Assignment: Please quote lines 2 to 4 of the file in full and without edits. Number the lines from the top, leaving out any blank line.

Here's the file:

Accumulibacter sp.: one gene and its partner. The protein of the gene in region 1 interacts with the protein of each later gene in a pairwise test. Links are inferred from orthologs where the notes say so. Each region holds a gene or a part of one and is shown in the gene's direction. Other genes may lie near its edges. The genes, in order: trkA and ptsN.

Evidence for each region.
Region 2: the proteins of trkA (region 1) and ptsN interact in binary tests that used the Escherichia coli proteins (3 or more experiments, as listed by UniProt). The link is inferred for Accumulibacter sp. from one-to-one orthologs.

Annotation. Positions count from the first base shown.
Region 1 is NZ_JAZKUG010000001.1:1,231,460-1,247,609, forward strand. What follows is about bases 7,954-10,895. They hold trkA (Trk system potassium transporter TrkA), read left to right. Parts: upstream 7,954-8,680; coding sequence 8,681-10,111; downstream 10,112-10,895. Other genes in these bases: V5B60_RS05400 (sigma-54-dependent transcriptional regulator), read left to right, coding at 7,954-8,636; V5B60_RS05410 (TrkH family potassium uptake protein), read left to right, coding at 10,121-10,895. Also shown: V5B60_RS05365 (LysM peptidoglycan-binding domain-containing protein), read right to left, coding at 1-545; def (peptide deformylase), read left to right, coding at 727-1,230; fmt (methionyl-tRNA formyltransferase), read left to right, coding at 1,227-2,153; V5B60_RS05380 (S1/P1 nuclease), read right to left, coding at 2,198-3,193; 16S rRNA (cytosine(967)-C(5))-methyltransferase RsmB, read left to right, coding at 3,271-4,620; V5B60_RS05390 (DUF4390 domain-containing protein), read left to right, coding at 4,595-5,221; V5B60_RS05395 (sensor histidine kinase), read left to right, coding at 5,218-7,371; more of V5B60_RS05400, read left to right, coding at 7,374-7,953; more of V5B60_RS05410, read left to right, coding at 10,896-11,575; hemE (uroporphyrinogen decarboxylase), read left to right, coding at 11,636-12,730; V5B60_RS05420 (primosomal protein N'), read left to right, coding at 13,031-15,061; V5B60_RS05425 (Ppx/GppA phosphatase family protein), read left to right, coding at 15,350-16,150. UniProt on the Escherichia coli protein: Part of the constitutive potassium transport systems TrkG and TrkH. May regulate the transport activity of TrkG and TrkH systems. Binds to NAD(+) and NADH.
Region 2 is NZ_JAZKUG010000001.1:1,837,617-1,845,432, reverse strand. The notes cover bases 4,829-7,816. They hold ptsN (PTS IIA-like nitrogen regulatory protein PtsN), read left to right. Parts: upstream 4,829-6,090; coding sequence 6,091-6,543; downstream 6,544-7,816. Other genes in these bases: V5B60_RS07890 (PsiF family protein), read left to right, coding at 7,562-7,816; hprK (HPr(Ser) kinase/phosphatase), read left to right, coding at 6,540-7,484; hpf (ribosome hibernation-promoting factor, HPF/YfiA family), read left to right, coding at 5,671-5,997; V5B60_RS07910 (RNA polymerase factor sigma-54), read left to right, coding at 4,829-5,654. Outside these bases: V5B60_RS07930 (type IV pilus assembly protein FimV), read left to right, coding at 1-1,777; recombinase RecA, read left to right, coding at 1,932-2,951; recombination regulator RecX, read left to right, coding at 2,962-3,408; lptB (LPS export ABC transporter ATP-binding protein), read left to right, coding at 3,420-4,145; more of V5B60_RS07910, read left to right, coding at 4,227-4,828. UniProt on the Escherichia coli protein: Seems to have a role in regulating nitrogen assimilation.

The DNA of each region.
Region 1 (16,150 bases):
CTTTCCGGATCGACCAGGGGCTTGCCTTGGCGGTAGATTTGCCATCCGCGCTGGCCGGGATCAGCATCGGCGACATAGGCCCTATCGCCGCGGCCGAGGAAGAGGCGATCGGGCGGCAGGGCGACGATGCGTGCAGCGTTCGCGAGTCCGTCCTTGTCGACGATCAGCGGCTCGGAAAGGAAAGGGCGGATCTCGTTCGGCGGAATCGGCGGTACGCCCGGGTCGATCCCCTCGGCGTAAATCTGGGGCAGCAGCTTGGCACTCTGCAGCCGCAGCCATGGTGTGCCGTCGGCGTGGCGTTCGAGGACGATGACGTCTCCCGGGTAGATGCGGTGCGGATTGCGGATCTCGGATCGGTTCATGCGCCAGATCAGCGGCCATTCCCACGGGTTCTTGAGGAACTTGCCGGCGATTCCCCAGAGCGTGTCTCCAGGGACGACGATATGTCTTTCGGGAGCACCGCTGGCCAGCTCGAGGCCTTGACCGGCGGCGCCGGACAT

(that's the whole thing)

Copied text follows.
Evidence for each region.
Region 2: the proteins of trkA (region 1) and ptsN interact in binary tests that used the Escherichia coli proteins (3 or more experiments, as listed by UniProt). The link is inferred for Accumulibacter sp. from one-to-one orthologs.

Annotation. Positions count from the first base shown.